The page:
It’s tough to follow up on the April Fool’s issue, but we did it the best way we knew how with humor, satire and a bit of truth. Freelance writer Douglas Burns’ cover story on “The 25 People Not Running For Governor (but should)” created a huge buzz, as readers hailed our picks. Sure, they included Hayden Fry, Kevin Cooney, Ashton Kutcher and Slipknot member Shawn Crahan, but any of them may have been a refreshing change.

As mouths watered for the next batch of Templeton Rye to be released (even though it was released a few weeks ago, we couldn’t snag a bottle… C’mon fellas, help a newsroom out), freelance writer Douglas Burns informed whiskey enthusiasts, thanks to a new rule, that the Iowa Distillery could sell product on site. But don’t get your hopes up, it’s only two bottles a day. We also found out — much to the demise of Iowa Republicans — that Michael Gartner was still alive thanks to an “Ask Us” column in the Mason City Globe Gazette.

Finishing the month, we took a look at the time-honored tradition of the Drake Relays. The weather was great, the athletes competed, alumni got drunk and Dogtown turned into a small city for a week. The city also received praise from Forbes magazine, ranking Des Moines the best place for business and careers. The metro’s low cost of living and doing business, educated work force and employment growth kicked the city up seven spots to the top destination.

 

May

A&E Editor Jared Curtis kicked off May in a big way as he triumphantly ate his way across the metro in our version of the popular TV show “Man V. Food” months before the cable TV show visited town. Out of four competitions — The Fatty Challenge (4 lbs. of food in 30 minutes) at Fanatic’s Grille & Bar, The Belly Buster (54 ounce steak) at Rube’s Steakhouse, The Showdown Challenge (the hottest sandwich you have or will ever eat) at Cactus Bob’s BBQ Corral and The Big Max Burger (4 lbs. burger) at Grandma Max’s Restaurant — he finished all but The Fatty Challenge. Curtis walked away from that challenge with photos on the wall and three new T-shirts to add to his collection.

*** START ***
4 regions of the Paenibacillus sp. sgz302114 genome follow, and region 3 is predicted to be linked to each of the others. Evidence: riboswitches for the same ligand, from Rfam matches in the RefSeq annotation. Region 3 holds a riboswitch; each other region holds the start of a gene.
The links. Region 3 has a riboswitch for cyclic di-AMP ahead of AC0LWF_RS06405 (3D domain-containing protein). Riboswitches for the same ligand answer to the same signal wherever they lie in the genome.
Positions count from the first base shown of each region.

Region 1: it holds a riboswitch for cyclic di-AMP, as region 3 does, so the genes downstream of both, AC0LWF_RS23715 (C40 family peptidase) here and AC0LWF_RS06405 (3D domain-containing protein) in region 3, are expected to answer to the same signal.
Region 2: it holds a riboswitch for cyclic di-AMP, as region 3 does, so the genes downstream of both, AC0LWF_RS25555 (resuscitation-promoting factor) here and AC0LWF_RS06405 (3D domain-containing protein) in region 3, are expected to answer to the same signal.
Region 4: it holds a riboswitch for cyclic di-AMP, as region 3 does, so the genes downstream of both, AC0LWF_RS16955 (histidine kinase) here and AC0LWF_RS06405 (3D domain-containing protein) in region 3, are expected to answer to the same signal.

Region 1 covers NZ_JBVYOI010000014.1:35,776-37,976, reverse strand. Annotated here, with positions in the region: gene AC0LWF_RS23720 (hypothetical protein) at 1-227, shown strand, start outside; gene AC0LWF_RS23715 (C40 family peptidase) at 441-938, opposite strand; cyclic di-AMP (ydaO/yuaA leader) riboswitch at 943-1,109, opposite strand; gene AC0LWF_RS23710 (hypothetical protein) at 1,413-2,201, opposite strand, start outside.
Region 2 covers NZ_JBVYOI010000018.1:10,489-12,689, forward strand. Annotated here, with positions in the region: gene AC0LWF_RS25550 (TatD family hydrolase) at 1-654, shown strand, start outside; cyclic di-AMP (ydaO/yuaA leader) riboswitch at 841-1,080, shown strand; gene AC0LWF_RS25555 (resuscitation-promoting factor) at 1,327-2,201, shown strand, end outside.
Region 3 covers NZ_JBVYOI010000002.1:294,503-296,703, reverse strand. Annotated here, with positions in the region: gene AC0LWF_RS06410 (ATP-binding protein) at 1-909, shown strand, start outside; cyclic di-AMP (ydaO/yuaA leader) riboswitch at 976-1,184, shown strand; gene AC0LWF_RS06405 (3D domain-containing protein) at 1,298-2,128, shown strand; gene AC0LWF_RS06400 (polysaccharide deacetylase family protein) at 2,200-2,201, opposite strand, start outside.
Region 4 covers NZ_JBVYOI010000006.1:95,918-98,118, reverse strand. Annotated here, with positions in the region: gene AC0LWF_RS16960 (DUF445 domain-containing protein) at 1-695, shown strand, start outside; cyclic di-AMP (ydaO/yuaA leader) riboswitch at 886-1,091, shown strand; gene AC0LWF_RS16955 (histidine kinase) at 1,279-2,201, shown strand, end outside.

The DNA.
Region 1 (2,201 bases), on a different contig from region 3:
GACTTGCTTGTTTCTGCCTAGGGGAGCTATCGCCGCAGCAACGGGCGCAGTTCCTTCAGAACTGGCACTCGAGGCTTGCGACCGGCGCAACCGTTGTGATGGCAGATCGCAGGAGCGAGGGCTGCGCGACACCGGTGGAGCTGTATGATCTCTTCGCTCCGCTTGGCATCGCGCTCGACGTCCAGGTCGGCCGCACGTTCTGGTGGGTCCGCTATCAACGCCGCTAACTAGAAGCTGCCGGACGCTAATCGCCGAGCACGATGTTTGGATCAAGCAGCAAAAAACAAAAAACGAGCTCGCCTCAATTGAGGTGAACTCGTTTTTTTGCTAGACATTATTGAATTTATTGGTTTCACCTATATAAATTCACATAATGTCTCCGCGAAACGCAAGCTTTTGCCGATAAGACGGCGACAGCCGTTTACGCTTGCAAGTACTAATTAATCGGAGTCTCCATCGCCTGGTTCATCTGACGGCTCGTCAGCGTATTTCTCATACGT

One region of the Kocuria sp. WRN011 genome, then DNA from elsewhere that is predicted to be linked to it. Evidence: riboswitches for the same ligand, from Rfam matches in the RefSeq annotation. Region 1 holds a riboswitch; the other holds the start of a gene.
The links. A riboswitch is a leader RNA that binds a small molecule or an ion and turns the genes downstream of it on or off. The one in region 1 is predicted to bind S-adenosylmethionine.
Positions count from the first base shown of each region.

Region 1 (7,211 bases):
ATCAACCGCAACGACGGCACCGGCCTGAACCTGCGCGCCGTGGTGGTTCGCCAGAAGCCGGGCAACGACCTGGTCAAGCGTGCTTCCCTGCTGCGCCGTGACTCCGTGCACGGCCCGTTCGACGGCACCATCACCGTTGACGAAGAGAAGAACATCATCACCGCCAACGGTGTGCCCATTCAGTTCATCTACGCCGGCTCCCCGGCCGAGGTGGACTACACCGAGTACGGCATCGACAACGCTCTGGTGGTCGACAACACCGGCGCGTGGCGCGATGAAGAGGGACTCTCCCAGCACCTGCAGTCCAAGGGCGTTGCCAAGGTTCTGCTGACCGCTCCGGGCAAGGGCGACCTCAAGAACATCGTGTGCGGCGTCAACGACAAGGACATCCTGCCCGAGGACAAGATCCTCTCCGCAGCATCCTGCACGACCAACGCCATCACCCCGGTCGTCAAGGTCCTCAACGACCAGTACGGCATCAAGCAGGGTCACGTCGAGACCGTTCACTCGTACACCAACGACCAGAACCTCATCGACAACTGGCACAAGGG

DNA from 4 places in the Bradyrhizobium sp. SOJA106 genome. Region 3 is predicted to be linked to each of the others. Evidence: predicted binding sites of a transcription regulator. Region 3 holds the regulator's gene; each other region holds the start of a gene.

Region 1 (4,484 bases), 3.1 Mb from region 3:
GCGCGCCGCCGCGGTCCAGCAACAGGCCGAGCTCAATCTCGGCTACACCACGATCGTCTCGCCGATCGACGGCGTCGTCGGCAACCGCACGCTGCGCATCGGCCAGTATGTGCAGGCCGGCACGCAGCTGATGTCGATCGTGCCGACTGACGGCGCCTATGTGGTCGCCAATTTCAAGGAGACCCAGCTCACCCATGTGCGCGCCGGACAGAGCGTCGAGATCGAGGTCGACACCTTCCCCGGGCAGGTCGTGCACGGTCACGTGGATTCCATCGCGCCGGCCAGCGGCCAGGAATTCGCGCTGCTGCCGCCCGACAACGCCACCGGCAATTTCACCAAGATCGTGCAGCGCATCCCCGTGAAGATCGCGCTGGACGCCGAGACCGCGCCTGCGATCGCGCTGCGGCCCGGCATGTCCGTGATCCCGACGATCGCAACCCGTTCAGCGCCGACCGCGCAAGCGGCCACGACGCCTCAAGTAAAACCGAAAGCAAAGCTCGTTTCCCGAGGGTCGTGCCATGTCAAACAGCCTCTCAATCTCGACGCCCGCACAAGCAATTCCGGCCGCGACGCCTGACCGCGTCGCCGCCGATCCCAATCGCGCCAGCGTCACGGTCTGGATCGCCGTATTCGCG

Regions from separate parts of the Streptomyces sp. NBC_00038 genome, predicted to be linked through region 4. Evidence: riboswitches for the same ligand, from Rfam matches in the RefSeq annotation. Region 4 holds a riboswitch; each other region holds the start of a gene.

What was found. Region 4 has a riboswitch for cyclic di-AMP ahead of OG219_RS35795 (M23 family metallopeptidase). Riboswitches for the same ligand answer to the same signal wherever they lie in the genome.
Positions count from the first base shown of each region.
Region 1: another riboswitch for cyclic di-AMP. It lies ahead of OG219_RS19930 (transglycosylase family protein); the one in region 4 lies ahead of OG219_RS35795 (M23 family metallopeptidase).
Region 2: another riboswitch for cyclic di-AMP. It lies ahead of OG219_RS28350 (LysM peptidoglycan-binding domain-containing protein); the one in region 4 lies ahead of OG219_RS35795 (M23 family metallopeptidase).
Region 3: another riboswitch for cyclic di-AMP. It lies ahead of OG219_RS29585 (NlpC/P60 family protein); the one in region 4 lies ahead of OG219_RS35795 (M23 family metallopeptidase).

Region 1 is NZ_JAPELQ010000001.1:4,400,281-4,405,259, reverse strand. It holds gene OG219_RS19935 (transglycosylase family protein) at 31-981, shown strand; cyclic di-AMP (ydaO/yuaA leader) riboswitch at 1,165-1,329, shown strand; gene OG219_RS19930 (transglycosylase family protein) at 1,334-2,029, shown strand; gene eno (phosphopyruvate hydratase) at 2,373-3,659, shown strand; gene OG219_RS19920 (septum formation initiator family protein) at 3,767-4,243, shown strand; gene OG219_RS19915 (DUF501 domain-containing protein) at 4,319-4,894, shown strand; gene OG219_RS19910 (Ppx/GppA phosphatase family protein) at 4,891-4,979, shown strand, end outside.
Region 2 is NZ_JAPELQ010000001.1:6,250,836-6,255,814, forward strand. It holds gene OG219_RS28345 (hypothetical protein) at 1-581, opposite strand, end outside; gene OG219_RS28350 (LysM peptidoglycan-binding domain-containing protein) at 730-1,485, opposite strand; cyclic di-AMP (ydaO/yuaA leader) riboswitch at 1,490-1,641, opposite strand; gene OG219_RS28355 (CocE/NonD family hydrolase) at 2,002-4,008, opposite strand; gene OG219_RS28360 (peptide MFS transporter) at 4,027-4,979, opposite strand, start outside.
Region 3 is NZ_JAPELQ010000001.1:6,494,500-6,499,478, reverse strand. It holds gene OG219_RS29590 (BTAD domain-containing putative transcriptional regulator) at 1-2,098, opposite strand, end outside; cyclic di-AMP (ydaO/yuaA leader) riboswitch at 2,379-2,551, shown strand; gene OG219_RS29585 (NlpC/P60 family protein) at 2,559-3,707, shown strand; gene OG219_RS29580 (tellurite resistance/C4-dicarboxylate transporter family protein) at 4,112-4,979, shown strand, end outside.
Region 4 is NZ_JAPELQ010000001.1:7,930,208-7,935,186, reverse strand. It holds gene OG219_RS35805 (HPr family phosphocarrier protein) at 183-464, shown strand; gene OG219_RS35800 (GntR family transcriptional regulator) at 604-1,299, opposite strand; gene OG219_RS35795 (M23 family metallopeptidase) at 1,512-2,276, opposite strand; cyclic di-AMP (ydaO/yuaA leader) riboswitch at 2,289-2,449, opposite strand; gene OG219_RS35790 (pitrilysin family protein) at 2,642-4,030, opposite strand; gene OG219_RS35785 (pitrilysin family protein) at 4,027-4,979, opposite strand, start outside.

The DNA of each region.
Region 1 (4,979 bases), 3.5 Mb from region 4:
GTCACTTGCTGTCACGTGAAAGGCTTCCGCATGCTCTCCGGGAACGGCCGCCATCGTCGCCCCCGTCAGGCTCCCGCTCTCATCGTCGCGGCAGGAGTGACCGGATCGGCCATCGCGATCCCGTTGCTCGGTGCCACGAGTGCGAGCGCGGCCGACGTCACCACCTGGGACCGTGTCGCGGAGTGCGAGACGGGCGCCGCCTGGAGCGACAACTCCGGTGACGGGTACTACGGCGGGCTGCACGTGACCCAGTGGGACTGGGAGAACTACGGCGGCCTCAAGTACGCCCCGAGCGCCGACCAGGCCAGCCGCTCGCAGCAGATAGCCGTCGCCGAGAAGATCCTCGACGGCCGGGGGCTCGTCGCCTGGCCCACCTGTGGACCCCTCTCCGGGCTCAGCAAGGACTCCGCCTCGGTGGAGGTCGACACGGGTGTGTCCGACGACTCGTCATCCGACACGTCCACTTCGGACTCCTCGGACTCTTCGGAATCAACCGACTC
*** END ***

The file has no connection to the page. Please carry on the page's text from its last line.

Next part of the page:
From busting pants to busting crooks, News Editor Matt Miller took over our annual “Busted” issue, sharing a look at a week of criminals in the metro. This is one of our favorites to write and read, but we can’t say the same for the people who show up in the issue.

The following week we looked at the business of booze as A&E Editor Jared Curtis took an informative approach to the consumption of alcohol sales in Iowa’s 99 counties. We found out spirits are big business in Iowa, no matter where you live. Sadly, we also had to say goodbye to another Iowa political force, Ed Campbell. Every other Democrat in the state said goodbye, except for Chet Culver who was at a fund-raiser.

As it appeared Chet Culver was already defeated no matter whom his upcoming opponent would be, freelance writer Douglas Burns took a look at the Republican showdown brewing between Terry Branstad, Bob Vaander Plaats and Rod Roberts. We all knew Branstad would come out victorious, but who knew Vander Plaats would be such a sore loser? After being defeated, Vander Plaats used out-of-state money to take down those who voted to approve same sex marriages, leading the way in disappearance of progression in Iowa.

 

June